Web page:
What are your “core texts” for restorative justice?

Changing Lenses:  A New Focus for Crime and Justice, initially published in 1990, is often viewed as a foundational work in the restorative justice field.   It has gone through several editions, and now the publishers plan to release an “anniversary edition” next year, the 25th year since its first release.

I need your help.  I would like to include a bibliography of essential reading, developed from suggestions by people in the field.

What are your favorite texts?  What reading do you consider essential to understand the concept and practice of restorative justice? You can add your suggestions as comments below or, if you prefer, email them to me.

Thanks for your help!


3 comments on “What are your “core texts” for restorative justice?”

  1. Jeannette Holtham says:

    Dr. Zehr,
    I would be grateful if you would include my book “Taking Restorative Justice to Schools: A Doorway to Discipline” (2009) in the bibliography of your anniversary edition. It was “Changing Lenses” that inspired me to get into the RJ work that I do, and your review of my book has been a godsend to its global distribution; and I am pleased to know that six American universities are now using my book as texts for their students. The two books I insist on having my students (most often educators) read immediately are “The Little Book of Restorative Justice” and “The Little Book of Restorative Discipline for Schools.”

    Our Website: http://www.youthtransformationcenter.org (I’ve added this here because the blog did not seem to allow that entry)
    Warm wishes,

  2. Ted Lewis says:

    Thanks, Howard.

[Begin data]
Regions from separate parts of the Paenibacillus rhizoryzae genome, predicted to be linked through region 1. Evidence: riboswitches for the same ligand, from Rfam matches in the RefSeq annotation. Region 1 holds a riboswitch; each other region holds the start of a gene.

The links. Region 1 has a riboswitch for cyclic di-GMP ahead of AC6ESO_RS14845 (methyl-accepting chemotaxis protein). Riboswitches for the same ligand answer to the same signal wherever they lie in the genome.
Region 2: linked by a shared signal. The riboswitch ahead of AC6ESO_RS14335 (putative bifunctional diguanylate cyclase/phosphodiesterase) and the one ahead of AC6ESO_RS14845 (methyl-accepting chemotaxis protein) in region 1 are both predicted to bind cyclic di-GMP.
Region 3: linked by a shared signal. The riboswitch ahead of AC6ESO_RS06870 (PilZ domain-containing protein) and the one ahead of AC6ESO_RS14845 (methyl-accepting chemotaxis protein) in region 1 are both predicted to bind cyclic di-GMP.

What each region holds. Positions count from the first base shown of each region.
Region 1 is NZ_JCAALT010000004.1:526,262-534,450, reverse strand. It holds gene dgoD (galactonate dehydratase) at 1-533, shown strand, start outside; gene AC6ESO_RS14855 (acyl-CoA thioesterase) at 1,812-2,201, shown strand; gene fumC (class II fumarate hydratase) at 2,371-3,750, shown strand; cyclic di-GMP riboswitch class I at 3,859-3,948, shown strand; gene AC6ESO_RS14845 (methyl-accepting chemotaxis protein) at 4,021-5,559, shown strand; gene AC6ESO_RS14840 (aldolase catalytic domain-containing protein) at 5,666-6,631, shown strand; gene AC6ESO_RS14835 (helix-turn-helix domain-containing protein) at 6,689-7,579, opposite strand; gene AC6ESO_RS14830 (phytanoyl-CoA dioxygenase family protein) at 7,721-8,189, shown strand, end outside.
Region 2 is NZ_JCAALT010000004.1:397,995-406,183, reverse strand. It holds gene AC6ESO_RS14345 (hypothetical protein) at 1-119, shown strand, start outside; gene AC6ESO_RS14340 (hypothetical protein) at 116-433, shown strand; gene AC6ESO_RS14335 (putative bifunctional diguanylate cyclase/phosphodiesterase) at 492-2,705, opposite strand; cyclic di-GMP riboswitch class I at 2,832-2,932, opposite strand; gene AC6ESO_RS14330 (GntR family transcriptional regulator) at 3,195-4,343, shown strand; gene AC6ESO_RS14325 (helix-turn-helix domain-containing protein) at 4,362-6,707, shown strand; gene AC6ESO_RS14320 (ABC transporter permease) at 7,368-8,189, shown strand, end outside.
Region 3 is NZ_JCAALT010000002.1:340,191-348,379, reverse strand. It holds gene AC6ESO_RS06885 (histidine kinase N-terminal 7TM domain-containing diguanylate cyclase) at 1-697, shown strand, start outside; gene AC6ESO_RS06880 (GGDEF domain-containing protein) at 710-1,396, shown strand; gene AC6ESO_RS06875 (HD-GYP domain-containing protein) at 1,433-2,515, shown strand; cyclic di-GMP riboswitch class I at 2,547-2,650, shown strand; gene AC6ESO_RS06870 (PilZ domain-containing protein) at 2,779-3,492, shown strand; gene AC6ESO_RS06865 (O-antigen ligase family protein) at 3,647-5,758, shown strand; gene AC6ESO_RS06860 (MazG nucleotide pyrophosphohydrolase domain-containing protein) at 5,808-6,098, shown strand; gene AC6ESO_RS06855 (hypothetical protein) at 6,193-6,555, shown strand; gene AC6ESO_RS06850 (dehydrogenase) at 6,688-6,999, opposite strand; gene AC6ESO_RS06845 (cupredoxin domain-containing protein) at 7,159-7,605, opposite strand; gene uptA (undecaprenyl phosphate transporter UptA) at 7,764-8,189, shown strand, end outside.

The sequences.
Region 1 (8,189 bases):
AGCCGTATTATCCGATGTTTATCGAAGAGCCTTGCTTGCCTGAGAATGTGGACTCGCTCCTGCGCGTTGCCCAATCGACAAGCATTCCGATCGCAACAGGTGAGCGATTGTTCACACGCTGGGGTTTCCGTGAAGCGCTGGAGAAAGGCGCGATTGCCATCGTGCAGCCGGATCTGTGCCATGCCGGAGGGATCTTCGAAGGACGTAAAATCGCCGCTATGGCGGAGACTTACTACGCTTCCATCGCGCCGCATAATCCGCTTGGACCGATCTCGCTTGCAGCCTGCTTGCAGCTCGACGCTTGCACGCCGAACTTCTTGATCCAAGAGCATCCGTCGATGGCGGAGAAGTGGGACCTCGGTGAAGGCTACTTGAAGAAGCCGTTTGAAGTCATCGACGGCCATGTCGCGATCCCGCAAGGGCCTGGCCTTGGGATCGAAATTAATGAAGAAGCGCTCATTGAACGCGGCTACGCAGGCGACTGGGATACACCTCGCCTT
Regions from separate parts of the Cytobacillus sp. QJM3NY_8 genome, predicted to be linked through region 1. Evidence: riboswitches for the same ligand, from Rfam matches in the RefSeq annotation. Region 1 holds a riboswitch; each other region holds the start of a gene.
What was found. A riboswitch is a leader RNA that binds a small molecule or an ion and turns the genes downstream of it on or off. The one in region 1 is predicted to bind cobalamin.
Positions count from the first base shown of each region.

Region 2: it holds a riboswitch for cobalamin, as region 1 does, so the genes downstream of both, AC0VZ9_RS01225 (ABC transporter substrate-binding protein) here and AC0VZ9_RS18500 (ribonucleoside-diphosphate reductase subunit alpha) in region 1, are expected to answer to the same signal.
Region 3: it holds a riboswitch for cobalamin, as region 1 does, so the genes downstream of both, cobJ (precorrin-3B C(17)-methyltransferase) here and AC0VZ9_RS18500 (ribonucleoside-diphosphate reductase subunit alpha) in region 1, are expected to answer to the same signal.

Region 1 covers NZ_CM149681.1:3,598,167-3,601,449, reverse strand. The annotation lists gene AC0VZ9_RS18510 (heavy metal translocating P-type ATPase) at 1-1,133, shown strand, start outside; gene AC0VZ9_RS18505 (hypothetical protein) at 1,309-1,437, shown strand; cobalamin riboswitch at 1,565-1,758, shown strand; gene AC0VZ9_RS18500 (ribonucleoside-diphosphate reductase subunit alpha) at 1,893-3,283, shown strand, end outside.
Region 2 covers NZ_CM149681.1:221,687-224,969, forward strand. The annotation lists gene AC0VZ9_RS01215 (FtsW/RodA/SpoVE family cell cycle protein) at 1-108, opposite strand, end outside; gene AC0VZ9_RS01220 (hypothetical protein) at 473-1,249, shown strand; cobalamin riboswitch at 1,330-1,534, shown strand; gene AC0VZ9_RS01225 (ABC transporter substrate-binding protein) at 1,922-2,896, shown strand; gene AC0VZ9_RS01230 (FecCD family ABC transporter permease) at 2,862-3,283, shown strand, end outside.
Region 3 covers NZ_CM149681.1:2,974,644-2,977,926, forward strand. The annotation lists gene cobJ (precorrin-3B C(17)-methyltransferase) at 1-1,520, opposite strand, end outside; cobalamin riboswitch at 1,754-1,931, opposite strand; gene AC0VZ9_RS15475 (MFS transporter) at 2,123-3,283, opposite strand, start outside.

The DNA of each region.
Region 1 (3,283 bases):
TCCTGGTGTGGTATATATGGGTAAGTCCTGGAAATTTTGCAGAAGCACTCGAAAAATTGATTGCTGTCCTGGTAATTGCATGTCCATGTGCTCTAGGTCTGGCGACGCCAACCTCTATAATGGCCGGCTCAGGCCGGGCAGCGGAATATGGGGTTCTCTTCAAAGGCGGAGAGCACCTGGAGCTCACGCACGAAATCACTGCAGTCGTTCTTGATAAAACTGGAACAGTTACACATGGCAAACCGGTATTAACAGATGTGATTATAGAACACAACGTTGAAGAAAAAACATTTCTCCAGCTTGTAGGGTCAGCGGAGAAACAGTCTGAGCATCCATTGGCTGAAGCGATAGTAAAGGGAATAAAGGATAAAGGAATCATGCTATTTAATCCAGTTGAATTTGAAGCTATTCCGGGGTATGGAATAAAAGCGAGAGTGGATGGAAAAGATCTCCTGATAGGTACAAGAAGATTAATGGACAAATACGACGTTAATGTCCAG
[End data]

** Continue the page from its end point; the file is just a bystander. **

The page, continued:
Most of my RJ reading recommendations will already be on your radar. For the sake of your blog readers I’ll use this space to simply highlight David Cayley’s The Expanding Prison, a book you first told me about. The reason I see this as a strong text is that it effectively combines 1) a convincing critique of the hard-on-crime perspective, 2) lots of great case narrative content, and 3) examples of how justice workers within the system can embrace restorative alternatives. For our stage of restorative justice progress in North America, I see this as an important book that more folks need to read.

    When you pull book and article titles together, it may be helpful to distinguish a) books about RJ foundations, concepts and models, and b) books that specifically help practitioners and program coordinators to do restorative work. The former area certainly has the lion’s share of what is out there; the latter area also has plenty available, but in shorter formats, often in conjunction with training resources. My hope is that more substantial writings in the latter area will surface soon and become useful to the movement.

    Finally, current trends of broadening the restorative paradigm beyond the criminal justice realm and also into international peacemaking practices is exciting, but this appears to complexify new efforts to create bibliographies. One thing I appreciate about Mark Umbreit’s writings is that from early on he saw how restorative dialogue would include all models of conflict resolution and larger-scale peacemaking.

    Ted Lewis

  3. Marissa Wertheimer says:

    On NPR last week Terri Gross interview Nell Bernstein who just published “Burning Down the House” advocating for the end of juvenile incarceration. Also, my colleague Sherry McCreedy has collected an extensive (and extraordinary in it’s breadth) bibliography of RJ resources on her website: http://sherrymccreedy.weebly.com/resources.html

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